Sidney Poitier, acknowledged as a trailblazing actor and a respected humanitarian, has died at 94.
He was the first black star to win a best actor Oscar. He gained the award for his role in Lilies of the Field in 1963.
Though he was born in Miami, Poitier grew up on a tomato farm in the Bahamas before moving to New York when he was 16.
He signed up for a short stint in the army and did several odd jobs while taking acting lessons in the 1950s and 60s, en route to becoming a star of the stage and screen.
Poitier broke racial barriers in Hollywood. His appearance in The Defiant Ones in 1958 earned him his first Oscar nomination, which the BBC described as a historic achievement in itself for a black man in a lead category at the time.
The actor was a regular on the big screen at a time of racial segregation in the US, appearing in a Patch of Blue in 1965, and then Heat of the Night the year after, followed by Guess Who’s Coming to Dinner, playing a black man with a white fiancée.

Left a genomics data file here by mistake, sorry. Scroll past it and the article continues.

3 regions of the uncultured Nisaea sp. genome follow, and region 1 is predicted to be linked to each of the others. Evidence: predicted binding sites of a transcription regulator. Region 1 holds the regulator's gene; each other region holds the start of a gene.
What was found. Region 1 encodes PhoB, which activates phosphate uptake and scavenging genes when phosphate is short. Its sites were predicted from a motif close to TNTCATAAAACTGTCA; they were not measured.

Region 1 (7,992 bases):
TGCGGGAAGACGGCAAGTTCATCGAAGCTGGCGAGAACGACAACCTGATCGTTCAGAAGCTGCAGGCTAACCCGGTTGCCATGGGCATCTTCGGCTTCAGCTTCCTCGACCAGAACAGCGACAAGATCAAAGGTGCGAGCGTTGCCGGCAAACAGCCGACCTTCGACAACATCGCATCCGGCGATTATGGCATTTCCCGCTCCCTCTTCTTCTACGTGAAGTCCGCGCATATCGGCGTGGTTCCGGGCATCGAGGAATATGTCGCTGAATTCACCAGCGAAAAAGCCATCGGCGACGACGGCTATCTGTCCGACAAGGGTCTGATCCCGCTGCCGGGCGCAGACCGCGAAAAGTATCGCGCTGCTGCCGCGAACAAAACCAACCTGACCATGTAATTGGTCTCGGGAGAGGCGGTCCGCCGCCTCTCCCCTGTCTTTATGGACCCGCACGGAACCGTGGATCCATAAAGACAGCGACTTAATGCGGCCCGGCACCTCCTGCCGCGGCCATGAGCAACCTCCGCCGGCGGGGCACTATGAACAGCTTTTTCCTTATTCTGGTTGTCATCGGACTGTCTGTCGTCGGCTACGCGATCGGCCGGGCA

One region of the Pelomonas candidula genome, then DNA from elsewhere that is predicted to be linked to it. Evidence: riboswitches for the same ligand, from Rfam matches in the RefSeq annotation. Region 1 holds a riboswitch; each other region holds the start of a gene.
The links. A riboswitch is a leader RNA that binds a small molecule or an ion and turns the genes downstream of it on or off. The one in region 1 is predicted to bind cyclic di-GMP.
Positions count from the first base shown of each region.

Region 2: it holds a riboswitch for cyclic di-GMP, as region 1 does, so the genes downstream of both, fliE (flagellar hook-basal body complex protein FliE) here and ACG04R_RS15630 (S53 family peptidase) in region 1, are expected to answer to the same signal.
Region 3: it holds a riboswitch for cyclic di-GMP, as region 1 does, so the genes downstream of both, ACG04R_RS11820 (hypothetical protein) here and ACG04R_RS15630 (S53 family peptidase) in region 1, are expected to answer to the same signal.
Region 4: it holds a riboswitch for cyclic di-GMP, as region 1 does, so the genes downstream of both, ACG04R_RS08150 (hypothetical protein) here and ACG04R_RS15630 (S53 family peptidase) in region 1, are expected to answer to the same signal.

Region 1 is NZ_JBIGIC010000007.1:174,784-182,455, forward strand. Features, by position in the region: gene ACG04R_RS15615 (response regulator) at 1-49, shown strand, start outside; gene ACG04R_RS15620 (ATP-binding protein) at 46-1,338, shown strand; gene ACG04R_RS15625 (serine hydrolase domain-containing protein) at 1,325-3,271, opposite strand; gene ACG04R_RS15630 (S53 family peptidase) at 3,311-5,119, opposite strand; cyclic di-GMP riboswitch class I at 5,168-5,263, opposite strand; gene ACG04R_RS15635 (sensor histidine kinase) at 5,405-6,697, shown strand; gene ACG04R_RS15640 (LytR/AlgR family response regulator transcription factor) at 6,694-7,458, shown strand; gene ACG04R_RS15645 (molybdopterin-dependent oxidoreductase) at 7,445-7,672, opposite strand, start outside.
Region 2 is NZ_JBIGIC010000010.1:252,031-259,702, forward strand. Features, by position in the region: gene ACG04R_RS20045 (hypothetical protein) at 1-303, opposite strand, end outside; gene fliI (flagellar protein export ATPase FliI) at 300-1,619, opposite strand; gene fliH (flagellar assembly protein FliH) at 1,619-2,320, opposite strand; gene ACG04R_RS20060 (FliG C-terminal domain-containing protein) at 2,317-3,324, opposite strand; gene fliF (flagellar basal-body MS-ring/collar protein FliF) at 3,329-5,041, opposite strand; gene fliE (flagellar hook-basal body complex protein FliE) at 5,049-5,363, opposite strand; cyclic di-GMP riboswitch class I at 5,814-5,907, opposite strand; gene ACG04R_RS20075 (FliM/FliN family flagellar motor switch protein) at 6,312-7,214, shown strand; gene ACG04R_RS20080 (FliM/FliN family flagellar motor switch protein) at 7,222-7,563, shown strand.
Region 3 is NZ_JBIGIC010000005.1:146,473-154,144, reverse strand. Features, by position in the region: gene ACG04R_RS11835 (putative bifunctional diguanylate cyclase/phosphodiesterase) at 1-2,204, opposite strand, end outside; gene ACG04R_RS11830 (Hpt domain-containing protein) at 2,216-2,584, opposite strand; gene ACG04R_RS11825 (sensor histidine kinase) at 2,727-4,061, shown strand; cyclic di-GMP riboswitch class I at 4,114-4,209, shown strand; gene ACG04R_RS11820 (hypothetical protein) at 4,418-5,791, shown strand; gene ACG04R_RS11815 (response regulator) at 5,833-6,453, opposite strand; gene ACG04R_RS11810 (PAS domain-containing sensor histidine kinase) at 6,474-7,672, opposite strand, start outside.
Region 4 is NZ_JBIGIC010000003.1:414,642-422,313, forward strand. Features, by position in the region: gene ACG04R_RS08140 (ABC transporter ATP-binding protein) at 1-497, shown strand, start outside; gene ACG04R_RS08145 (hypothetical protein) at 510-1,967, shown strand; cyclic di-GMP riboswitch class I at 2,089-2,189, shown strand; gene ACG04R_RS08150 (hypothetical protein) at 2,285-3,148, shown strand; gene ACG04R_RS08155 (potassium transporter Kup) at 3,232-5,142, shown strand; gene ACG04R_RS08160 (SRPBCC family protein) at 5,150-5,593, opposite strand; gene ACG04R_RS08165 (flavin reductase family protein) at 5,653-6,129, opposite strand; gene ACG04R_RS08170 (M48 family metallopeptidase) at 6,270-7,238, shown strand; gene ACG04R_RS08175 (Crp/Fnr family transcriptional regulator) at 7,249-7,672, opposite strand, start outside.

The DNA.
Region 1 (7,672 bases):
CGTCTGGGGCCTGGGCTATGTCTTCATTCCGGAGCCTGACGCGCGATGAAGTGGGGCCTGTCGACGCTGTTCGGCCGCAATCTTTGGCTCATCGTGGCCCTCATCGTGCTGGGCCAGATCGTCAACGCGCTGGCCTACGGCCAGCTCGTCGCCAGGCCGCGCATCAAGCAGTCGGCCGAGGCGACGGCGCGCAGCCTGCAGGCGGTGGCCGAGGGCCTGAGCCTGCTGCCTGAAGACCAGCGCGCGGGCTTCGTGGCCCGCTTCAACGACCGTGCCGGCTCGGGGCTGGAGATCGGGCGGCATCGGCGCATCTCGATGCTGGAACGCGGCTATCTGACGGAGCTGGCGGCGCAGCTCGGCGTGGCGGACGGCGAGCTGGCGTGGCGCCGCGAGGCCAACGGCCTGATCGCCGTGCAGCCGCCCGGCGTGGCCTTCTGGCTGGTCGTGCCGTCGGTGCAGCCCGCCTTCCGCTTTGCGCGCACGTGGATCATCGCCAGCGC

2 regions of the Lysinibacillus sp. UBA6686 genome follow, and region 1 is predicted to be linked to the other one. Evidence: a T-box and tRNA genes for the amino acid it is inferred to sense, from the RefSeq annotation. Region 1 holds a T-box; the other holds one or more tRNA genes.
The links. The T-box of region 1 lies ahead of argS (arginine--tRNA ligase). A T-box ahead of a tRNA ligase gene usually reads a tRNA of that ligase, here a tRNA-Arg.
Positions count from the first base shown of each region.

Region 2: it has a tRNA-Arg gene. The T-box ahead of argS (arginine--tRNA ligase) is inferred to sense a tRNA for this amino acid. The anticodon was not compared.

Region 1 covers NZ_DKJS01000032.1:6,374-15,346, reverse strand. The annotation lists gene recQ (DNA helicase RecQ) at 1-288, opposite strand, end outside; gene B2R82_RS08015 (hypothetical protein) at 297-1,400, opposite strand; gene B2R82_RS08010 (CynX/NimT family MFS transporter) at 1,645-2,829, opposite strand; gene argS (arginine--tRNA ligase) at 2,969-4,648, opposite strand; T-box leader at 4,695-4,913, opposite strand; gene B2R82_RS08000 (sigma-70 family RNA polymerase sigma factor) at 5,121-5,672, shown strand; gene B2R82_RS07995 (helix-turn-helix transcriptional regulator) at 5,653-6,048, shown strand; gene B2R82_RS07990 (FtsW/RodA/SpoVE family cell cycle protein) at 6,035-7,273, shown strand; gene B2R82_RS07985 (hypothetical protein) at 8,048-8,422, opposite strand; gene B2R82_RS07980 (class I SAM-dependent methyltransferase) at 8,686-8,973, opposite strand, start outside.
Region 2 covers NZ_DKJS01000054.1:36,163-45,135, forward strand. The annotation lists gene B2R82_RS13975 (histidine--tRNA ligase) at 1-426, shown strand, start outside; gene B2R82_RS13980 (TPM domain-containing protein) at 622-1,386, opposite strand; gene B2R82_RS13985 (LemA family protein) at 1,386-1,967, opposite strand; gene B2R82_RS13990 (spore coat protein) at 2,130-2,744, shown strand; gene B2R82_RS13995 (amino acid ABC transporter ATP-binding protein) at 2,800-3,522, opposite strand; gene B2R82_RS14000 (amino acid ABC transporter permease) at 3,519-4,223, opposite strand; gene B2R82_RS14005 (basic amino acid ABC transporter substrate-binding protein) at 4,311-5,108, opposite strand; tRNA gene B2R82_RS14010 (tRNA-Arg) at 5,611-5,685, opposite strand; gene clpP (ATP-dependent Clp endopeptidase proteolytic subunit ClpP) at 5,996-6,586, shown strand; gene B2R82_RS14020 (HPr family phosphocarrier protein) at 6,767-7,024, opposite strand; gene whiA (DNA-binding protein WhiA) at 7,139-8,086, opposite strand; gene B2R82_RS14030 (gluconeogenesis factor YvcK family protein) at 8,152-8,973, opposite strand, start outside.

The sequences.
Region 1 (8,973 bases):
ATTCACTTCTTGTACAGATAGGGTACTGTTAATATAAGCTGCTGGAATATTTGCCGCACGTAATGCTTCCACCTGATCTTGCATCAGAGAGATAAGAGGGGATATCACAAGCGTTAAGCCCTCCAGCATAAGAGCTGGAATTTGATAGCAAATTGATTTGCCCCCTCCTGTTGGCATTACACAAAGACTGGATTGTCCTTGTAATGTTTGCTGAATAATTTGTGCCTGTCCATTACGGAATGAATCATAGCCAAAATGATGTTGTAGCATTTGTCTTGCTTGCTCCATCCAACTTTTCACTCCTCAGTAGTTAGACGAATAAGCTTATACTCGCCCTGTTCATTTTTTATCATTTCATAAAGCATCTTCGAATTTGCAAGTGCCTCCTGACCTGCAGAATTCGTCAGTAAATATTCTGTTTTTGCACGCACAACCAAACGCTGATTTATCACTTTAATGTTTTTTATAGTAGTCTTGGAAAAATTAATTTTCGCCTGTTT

Actor and Academy Award winner, Denzel Washington, said: ‘It was a privilege to call Sidney Poitier my friend. He was a gentle man and opened doors for all of us that had been closed for years.’
Former US President Barack Obama said Poitier ‘epitomised dignity and grace’ and had ‘singular talent’.
He added that the actor had revealed ‘the power of movies to bring us closer together’ and ‘opened doors for a generation of actors’.
[Image: Kingkongphoto &, https://commons.wikimedia.org/w/index.php?curid=74756904]